By Bob Egelko
Read the original article on SF Gate.
A federal appeals court upheld a Caltrans program Tuesday that requires contractors on federally funded road-building projects to make subcontracts available to companies owned by minorities and women.
The program, in effect since March 2009, requires contractors to make good-faith efforts to award 9.5 percent of their subcontracts to specified minority groups – African Americans, Latinos, Asian Americans and American Indians – and women.
The state Department of Transportation launched the program after a 2007 study found that minority- and female-owned companies were receiving only 2.2 percent of the federal funds. The program does not apply to projects entirely financed by the state, because a 1996 California ballot measure bans preferential treatment for minorities.
Civil rights groups who supported the effort described it as an outreach program that did not involve set-asides or bidding preferences.
Opponents, including the Associated General Contractors of San Diego, who challenged it in court, called it a quota system based on racial discrimination.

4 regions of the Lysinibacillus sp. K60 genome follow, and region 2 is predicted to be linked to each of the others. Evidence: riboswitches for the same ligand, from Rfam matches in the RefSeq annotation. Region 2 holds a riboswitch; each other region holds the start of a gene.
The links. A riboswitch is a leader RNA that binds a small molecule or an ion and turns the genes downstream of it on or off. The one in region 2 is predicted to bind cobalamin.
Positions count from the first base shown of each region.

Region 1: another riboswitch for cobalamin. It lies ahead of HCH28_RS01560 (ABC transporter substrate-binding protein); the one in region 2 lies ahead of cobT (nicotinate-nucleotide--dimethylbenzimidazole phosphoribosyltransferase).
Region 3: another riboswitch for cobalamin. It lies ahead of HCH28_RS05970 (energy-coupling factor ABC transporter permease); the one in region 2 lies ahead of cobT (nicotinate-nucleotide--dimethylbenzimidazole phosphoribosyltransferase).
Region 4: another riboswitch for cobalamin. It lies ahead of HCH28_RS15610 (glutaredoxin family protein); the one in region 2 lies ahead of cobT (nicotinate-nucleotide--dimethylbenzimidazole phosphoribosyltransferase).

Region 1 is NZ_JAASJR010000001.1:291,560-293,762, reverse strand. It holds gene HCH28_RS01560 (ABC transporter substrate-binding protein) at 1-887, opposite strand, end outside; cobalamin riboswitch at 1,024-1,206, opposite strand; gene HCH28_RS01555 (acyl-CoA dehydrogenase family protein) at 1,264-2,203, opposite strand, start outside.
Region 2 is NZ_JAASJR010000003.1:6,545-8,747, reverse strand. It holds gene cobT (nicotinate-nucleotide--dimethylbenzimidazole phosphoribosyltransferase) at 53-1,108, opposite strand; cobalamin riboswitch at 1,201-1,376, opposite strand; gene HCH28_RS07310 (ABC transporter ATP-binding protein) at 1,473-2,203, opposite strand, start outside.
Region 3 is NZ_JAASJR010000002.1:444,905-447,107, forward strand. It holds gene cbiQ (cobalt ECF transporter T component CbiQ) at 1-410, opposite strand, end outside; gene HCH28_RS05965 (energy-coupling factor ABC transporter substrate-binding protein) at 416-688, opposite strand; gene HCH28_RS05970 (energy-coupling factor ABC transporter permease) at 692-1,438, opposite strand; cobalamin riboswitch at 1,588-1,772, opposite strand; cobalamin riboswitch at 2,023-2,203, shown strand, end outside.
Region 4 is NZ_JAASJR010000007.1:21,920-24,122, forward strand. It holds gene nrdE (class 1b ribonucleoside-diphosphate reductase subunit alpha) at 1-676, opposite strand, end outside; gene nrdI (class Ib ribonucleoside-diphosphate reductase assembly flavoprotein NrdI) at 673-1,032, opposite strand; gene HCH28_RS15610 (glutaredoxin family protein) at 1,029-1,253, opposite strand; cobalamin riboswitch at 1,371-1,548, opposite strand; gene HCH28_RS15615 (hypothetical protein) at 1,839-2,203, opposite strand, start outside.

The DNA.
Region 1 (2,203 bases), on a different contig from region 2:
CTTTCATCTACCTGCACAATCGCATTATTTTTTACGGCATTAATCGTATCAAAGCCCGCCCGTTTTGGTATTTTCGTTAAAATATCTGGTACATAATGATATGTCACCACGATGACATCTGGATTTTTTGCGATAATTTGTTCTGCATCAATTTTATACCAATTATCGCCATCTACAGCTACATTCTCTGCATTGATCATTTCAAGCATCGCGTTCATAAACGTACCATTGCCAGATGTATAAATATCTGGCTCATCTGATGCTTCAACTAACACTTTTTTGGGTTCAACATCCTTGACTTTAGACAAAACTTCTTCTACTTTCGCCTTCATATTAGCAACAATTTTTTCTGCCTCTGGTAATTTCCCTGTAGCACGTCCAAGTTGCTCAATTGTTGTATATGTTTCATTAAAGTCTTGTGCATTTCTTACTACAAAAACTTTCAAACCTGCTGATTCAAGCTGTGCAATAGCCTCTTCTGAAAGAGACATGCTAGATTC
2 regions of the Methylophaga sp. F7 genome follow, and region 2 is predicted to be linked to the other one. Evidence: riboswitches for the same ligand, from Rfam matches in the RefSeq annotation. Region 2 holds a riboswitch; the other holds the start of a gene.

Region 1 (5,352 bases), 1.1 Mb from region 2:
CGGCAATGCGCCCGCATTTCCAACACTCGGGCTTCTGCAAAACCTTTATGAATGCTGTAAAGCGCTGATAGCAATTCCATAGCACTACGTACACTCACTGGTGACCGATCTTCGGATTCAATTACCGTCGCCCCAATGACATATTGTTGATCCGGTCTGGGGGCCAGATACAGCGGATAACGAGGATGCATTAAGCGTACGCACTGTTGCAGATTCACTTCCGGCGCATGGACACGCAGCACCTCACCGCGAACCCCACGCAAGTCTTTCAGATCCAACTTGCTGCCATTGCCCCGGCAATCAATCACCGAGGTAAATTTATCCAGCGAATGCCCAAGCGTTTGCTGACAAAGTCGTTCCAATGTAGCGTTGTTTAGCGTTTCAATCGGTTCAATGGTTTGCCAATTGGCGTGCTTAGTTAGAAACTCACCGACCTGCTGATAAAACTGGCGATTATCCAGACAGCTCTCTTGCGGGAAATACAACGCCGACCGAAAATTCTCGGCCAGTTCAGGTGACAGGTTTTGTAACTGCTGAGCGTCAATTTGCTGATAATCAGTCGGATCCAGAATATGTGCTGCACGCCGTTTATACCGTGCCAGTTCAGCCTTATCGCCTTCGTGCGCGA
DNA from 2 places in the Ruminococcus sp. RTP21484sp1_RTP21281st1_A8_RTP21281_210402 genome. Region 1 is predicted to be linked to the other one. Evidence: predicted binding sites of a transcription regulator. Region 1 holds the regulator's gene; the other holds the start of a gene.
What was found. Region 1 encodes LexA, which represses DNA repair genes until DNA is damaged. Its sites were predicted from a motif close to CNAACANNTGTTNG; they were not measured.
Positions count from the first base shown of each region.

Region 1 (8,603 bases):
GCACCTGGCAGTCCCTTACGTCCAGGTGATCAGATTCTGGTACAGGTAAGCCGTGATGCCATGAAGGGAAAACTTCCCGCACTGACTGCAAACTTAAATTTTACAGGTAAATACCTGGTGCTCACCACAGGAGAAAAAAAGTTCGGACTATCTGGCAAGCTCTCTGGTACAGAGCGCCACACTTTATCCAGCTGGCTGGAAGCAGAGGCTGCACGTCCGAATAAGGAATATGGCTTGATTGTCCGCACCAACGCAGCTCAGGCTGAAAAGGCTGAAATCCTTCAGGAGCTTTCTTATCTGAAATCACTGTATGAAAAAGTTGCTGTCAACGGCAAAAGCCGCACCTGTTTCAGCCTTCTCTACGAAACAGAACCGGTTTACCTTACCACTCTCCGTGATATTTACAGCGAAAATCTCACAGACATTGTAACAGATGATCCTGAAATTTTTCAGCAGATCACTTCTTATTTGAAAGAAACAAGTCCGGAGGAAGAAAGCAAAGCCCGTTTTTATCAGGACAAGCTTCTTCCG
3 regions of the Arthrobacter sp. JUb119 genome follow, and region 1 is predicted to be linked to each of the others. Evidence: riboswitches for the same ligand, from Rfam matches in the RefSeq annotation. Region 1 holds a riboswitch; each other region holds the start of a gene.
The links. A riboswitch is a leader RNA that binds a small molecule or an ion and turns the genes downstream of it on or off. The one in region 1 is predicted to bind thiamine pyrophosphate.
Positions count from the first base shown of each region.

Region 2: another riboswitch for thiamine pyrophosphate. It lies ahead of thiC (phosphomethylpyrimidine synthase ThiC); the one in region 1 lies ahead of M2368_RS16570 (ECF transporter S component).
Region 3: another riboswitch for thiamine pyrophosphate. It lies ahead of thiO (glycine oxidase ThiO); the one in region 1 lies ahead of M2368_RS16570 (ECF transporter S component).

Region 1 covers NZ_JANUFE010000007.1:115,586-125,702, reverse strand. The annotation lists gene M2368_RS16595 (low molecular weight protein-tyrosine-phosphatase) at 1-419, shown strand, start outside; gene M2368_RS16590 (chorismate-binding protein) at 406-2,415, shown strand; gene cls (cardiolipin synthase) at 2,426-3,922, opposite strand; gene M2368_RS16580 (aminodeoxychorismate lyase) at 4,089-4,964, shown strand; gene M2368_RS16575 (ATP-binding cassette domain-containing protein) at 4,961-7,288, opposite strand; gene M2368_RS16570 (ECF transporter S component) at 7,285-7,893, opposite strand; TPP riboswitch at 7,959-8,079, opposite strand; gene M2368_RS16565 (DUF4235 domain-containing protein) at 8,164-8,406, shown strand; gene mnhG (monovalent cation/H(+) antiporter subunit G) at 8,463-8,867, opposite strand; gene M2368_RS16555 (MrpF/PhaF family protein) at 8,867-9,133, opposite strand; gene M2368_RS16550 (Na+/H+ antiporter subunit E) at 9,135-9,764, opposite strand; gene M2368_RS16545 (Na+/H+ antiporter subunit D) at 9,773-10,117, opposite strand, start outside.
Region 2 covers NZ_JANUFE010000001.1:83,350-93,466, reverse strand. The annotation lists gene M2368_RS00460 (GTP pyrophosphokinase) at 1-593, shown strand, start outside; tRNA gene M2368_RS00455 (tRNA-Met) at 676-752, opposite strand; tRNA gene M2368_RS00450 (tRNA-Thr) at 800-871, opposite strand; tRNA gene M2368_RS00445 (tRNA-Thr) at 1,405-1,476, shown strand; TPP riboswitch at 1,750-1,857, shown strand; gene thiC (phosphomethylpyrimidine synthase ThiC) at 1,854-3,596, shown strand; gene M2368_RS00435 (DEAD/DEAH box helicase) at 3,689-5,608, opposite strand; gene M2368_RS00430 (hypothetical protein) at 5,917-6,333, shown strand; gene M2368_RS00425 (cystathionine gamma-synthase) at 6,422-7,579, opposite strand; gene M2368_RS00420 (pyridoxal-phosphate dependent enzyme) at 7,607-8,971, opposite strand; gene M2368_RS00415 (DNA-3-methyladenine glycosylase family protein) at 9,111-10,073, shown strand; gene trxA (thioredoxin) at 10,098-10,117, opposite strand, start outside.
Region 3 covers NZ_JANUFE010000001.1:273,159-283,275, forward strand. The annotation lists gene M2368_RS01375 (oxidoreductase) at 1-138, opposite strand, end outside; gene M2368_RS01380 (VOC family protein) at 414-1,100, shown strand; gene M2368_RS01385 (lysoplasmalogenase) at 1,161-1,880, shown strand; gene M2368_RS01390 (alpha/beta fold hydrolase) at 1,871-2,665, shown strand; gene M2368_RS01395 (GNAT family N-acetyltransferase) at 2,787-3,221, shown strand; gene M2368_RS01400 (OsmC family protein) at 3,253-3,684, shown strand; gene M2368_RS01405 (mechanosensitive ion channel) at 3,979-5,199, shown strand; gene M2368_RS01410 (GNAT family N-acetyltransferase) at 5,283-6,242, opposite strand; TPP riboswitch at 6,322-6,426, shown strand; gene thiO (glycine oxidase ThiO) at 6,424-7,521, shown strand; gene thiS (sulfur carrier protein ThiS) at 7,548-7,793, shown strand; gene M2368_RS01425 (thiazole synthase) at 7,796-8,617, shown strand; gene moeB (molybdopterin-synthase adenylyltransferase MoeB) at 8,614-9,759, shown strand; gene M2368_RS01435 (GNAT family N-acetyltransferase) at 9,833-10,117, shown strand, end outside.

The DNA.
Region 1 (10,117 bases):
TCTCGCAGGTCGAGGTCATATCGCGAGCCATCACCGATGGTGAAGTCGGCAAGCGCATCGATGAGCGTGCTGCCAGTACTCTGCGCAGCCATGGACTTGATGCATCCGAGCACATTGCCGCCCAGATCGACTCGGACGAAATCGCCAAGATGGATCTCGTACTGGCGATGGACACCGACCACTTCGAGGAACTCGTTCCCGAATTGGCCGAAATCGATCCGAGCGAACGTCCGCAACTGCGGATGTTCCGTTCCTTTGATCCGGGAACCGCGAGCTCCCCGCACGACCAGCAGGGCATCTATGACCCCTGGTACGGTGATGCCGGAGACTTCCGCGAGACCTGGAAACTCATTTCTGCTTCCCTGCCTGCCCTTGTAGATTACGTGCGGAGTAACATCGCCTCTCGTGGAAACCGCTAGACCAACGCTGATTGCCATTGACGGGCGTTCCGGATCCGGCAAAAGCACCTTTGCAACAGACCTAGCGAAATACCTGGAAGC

In Tuesday’s ruling, the Ninth U.S. Circuit Court of Appeals in San Francisco said the contractors group had not identified any members who have been harmed by the program, and therefore lacked standing to sue.
But even if they could show harm, the court said, the program meets constitutional standards.
While the U.S. Supreme Court has barred race-conscious government programs to combat societal discrimination, a state agency can use such programs to remedy its own discriminatory practices against specific minority groups or women, Judge Jerome Farris said in the 3-0 ruling, which upheld a federal judge’s decision in Caltrans’ favor.
The state’s 2007 study, and testimony from a series of public hearings, provided evidence that “these groups are systematically discriminated against in publicly funded contracts,” Farris said.
“The Caltrans program enforces a one-size-fits-all, race-conscious remedy across the state” that “differs from a quota in name only,” Kasarda said.
Oren Sellstrom, a lawyer for the NAACP and the Coalition for Economic Equity, described the program as a “very modest” effort to “make sure (California) is not unfairly excluding any businesses from equal opportunity.”